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BPM big boys Oracle and IBM face a growing threat in the business process management market – Fujitsu. The Japanese giant today unveiled version 11 of its BPM product Interstage and commenced a free development program designed to take advantage of the growing trend around BPM cloud computing.

The new program is designed for channel, embedded and system integrator partners as well as enterprise development teams. Participants can test drive web-based Interstage BPM with limited risk and without up-front cost. Members have the option to develop and deploy the product for up to ten users free in Fujitsu’s own cloud. Fujitsu competitors like Oracle and IBM do not currently offer web-based, BPM cloud solutions through their own consolidated data centers. Most tap Amazon for the heavy-lifting and SLAs.

The new Interstage version 11 enhancements focus on improving collaboration and intuitive process development. The company added upgraded process mining, process analytics as well as new social networking capabilities that allow users to track, follow and collaborate on defining business processes. 

According to Clay Richardson, senior analyst with Forrester’s BPM practice, one of Fujitsu’s key differentiators is its web-based platform.

“Most BPM platforms do not have web-based capabilities,” said Richardson. “When the product is thick-client, only one member is driving. With a web-based environment, the process is more intuitive and allows all stakeholders to get involved.”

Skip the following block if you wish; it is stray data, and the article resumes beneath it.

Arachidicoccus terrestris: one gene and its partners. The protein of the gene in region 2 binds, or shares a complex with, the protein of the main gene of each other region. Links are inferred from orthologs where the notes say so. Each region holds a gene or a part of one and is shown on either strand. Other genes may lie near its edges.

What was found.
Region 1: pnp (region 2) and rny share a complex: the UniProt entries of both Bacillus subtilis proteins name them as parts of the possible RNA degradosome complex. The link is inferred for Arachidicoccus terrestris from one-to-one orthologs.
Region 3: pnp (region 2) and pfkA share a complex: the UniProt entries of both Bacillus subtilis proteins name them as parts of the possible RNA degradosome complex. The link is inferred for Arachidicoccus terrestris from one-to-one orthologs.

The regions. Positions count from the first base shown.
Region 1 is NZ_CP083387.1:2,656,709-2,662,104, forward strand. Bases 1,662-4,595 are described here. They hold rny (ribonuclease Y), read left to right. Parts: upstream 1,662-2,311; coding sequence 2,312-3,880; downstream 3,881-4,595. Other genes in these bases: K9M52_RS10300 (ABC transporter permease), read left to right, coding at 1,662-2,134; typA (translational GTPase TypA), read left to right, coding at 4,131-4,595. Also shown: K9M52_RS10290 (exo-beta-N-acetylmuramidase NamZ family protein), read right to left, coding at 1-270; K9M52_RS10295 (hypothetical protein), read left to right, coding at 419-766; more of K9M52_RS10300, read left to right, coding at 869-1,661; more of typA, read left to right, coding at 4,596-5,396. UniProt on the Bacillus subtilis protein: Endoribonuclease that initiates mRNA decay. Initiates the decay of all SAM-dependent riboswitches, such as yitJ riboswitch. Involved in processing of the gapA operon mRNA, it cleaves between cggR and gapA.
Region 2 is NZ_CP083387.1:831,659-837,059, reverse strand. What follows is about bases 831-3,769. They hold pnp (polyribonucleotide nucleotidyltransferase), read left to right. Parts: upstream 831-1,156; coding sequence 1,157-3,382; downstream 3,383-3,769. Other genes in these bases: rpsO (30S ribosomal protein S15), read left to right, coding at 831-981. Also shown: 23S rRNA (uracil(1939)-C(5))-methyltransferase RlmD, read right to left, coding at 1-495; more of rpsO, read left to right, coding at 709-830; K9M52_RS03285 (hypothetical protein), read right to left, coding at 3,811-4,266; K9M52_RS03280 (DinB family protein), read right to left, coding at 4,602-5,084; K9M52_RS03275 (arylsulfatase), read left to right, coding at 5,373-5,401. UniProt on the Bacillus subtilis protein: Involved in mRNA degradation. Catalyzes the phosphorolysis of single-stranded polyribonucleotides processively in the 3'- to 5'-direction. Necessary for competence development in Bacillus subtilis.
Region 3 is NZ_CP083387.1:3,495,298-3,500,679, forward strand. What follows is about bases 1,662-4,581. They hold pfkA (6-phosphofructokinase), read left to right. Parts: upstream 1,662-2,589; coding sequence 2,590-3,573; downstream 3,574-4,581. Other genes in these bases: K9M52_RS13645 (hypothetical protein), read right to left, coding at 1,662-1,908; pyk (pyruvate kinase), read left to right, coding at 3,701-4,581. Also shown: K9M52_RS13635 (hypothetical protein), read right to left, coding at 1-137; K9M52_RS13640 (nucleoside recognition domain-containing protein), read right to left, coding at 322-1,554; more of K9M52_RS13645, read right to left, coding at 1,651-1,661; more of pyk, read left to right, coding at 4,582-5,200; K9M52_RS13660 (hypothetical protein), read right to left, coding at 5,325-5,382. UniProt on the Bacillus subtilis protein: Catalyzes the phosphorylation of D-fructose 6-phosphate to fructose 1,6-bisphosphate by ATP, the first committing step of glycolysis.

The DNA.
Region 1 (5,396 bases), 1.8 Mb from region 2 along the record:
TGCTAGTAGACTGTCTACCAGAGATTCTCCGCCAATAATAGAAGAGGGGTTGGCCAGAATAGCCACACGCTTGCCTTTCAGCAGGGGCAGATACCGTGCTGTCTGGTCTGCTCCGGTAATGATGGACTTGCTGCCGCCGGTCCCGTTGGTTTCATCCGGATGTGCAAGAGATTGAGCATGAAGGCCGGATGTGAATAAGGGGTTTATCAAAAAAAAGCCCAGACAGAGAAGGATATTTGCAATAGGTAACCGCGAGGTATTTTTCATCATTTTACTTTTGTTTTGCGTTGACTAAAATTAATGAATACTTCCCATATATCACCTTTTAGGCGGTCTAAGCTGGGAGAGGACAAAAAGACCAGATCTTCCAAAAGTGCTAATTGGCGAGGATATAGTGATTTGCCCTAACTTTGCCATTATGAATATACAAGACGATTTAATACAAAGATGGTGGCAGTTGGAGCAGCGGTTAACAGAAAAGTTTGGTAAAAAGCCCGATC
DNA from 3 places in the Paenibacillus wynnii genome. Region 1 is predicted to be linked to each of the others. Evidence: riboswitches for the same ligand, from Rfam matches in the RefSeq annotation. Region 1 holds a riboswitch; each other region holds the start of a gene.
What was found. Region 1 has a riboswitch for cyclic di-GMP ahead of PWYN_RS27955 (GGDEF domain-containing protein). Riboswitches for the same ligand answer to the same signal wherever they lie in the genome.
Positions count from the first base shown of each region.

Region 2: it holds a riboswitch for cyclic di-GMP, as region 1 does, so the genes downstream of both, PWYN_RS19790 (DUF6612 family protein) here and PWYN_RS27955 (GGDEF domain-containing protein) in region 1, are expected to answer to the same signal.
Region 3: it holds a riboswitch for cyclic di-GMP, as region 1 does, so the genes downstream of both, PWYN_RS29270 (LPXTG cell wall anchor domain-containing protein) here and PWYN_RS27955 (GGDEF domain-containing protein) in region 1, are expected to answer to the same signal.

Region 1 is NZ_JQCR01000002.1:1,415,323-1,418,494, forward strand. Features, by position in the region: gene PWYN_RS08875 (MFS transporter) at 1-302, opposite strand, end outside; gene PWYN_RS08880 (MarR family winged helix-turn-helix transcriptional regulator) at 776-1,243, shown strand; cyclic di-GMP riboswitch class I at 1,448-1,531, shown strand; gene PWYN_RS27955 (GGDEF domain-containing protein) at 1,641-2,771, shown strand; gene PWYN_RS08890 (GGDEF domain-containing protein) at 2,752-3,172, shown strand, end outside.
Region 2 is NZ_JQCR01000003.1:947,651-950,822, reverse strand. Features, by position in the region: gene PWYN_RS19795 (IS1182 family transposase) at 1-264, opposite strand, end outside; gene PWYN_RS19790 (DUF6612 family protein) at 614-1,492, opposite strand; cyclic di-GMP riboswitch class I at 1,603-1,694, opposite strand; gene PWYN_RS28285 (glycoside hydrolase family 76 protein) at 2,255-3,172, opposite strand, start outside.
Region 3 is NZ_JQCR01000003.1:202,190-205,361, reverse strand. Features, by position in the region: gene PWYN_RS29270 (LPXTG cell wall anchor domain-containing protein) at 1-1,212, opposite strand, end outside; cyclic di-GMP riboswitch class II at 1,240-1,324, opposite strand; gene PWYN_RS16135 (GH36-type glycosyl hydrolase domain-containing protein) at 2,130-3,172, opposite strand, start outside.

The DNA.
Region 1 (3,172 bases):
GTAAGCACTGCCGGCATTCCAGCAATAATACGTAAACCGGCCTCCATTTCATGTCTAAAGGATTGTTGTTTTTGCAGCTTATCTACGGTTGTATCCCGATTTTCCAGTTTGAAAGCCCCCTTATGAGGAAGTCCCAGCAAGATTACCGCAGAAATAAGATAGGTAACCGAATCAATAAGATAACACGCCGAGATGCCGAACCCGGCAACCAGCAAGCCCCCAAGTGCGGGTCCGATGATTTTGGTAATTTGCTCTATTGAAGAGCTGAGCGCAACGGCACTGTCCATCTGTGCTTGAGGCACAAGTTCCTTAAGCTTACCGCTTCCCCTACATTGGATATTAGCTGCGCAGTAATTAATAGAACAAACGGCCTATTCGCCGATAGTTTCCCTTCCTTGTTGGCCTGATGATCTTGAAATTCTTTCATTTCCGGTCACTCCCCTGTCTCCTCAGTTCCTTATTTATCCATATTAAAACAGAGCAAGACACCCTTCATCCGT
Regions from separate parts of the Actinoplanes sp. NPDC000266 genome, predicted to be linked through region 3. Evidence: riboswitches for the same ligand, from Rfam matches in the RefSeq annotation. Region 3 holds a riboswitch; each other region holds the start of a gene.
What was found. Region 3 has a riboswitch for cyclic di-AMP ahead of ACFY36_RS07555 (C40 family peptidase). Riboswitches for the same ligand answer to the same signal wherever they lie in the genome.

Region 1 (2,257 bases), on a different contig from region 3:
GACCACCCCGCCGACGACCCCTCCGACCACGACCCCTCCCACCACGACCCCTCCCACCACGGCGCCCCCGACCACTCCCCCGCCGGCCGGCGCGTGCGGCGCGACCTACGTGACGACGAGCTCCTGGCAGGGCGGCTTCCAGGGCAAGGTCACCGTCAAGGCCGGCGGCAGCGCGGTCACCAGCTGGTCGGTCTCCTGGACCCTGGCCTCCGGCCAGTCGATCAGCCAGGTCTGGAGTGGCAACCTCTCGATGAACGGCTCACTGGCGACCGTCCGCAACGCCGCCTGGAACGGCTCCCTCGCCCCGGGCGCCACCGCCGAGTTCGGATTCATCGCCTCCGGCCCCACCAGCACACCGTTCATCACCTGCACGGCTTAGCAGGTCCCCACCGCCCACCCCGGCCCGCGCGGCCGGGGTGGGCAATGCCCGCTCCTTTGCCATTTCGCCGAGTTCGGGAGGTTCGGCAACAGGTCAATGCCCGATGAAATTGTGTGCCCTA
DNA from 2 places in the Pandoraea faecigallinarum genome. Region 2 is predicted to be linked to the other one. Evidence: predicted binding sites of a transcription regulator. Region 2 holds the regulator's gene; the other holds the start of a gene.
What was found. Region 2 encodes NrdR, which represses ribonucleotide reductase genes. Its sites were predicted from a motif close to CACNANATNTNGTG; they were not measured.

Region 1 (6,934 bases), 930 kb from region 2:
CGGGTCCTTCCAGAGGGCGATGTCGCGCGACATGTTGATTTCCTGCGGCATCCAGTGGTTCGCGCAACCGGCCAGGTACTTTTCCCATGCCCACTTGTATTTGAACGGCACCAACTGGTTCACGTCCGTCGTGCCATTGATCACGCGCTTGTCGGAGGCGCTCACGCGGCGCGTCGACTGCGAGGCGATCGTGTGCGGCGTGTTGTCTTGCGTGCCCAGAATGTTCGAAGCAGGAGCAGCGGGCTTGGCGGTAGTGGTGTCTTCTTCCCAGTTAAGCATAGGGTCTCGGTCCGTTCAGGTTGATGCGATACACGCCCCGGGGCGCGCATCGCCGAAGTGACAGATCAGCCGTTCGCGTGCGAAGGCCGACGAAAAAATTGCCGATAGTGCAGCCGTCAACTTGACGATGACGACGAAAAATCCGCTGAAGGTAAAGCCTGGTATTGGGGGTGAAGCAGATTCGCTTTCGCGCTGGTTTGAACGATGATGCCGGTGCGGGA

Fujitsu’s $500 million Interstage business is highly targeted and reliant on partners. 40 percent of Fujitsu’s BPM revenue comes from its embedded and OEM software partners, like Interwoven  and OpenData. The new release and corresponding cloud services are focused on expanding its channel through OEM, VARs and systems integrators.

Fujitsu’s partner pricing structure differs from other BPM providers. The company offers a revenue-sharing opportunity for OEM and SaaS partners for web-based users of the Interstage cloud version.

According to Senior Director of Product Marketing & Management for Fujitsu America Software Hiro Makita, the new cloud Interstage offering is a direct reaction to the economy.

“The economy happened –and, since then, we strongly see that enterprise customers want to do a small, focused project that is cost-effective –confirm the ROI and then move on to a full-blown project,” said Makita. “The reason we put more effort on cloud was to address those needs. It doesn’t matter the size of the organization. The cloud platform is one of the best platforms to accommodate those needs.”

Fujitsu is not putting all of its eggs in the cloud basket, though. Customers and partners leery about cloud BPM can opt for the license version and, for now, that may be the dominant decision for software vendors and SIs targeting the enterprise. According to an April 2009 study by Forrester, some companies are still not convinced about moving BPM to the cloud. The research found that the top three perceived concerns about the cloud are perceived loss of control, perceived loss of security, and perceived integration challenges.

Richardson believes that Fujitsu’s concurrent license-cloud strategy is quite smart, and admits that cloud-based BPM poses authentication and integration challenges. SaaS providers looking to reduce costs and maximize reuse of application development resources will find the Fujitsu cloud offering compelling. Cloud-cautious enterprises can opt for the on-site version of Interstage BPM.

“The direction of the strategy Fujitsu is taking is very smart – they are not trying to push the cloud on customers,” said Richardson.  “With the cloud, they are targeting SaaS providers, domain experts—people who can build a product around their product and then offer it to the cloud.”

The new free service is available at today.